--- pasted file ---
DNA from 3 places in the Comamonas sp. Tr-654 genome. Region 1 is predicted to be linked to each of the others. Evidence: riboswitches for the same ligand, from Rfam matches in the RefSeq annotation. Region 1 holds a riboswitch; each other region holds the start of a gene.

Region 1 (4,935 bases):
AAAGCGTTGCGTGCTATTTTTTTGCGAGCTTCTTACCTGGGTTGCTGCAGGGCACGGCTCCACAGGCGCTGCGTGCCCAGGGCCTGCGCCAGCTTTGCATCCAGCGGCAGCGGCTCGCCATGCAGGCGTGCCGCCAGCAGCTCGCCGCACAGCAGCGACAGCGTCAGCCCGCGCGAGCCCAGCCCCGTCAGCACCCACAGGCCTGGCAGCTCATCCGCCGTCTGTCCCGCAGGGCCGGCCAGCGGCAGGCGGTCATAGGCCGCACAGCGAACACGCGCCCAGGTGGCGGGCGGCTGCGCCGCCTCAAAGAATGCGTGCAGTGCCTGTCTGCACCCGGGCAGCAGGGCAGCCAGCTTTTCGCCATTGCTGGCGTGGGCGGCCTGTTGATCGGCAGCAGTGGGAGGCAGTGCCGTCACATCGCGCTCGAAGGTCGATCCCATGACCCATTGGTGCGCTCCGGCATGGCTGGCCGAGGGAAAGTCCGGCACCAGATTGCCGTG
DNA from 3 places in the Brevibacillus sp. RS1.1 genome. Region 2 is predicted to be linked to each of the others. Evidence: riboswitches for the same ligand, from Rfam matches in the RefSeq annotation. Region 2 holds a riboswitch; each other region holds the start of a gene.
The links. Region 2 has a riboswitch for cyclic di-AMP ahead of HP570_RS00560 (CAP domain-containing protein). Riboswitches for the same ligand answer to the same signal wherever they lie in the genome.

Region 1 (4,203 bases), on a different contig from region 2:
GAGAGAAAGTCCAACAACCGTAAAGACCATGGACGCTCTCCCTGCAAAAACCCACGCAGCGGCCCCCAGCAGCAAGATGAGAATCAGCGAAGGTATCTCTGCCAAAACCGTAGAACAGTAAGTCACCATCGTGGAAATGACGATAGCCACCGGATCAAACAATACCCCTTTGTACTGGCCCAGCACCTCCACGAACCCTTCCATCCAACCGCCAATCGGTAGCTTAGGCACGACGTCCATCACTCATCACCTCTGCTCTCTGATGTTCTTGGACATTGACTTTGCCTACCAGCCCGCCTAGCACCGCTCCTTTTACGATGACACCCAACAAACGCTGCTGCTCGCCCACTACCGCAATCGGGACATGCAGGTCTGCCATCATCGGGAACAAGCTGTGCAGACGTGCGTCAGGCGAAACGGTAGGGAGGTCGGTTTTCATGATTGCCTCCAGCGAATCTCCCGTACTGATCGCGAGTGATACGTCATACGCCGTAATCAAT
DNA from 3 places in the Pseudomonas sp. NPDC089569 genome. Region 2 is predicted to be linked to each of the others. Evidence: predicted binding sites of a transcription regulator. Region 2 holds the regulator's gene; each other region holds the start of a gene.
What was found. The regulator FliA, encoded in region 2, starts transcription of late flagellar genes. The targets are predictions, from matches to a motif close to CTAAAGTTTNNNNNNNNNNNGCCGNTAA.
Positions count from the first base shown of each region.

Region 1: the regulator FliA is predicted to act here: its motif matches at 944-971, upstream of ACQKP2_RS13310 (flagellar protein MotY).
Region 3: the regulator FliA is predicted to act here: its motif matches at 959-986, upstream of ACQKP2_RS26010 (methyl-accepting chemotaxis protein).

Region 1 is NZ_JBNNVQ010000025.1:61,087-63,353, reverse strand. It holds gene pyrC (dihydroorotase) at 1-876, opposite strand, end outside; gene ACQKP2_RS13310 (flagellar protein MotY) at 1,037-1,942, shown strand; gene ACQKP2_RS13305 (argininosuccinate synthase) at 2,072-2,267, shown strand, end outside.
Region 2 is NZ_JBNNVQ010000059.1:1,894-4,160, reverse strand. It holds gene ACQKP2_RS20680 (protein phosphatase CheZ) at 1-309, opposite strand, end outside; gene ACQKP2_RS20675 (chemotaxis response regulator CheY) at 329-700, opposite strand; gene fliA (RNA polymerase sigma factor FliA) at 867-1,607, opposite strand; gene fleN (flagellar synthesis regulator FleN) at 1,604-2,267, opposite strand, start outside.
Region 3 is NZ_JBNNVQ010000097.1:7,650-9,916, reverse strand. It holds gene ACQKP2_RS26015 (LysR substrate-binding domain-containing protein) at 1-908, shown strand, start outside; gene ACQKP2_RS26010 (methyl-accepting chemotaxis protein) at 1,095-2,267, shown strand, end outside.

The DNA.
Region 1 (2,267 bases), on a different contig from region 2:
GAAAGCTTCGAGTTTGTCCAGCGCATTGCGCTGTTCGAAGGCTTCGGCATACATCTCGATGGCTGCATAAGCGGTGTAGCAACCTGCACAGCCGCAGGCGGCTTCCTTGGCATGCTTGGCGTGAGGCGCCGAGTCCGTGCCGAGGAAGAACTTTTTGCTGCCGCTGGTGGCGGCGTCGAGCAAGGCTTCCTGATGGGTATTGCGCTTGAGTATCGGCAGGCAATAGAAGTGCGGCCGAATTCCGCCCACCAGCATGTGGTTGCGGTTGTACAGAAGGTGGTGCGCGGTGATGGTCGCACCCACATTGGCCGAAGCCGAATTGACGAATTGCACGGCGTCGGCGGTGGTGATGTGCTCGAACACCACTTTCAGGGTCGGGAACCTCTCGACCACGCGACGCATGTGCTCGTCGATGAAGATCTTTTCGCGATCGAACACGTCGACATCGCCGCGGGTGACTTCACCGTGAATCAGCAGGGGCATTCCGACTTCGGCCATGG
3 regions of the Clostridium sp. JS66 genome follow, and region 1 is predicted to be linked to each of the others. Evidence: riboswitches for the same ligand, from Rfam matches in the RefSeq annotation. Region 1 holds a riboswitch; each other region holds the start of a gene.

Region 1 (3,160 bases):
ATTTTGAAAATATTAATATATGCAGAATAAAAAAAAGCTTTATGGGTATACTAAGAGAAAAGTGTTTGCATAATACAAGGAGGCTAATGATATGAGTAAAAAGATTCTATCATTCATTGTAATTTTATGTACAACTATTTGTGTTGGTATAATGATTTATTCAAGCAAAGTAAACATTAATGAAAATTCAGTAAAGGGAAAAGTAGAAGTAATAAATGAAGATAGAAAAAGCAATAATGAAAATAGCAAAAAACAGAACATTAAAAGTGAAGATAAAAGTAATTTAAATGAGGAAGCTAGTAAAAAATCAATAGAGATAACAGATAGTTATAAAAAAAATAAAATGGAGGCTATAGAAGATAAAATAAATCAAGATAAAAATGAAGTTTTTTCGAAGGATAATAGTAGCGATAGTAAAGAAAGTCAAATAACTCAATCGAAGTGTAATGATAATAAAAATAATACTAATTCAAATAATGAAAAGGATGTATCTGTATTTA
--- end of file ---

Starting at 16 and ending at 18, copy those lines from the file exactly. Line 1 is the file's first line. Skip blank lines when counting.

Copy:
The DNA.
Region 1 (2,267 bases), on a different contig from region 2:
GAAAGCTTCGAGTTTGTCCAGCGCATTGCGCTGTTCGAAGGCTTCGGCATACATCTCGATGGCTGCATAAGCGGTGTAGCAACCTGCACAGCCGCAGGCGGCTTCCTTGGCATGCTTGGCGTGAGGCGCCGAGTCCGTGCCGAGGAAGAACTTTTTGCTGCCGCTGGTGGCGGCGTCGAGCAAGGCTTCCTGATGGGTATTGCGCTTGAGTATCGGCAGGCAATAGAAGTGCGGCCGAATTCCGCCCACCAGCATGTGGTTGCGGTTGTACAGAAGGTGGTGCGCGGTGATGGTCGCACCCACATTGGCCGAAGCCGAATTGACGAATTGCACGGCGTCGGCGGTGGTGATGTGCTCGAACACCACTTTCAGGGTCGGGAACCTCTCGACCACGCGACGCATGTGCTCGTCGATGAAGATCTTTTCGCGATCGAACACGTCGACATCGCCGCGGGTGACTTCACCGTGAATCAGCAGGGGCATTCCGACTTCGGCCATGG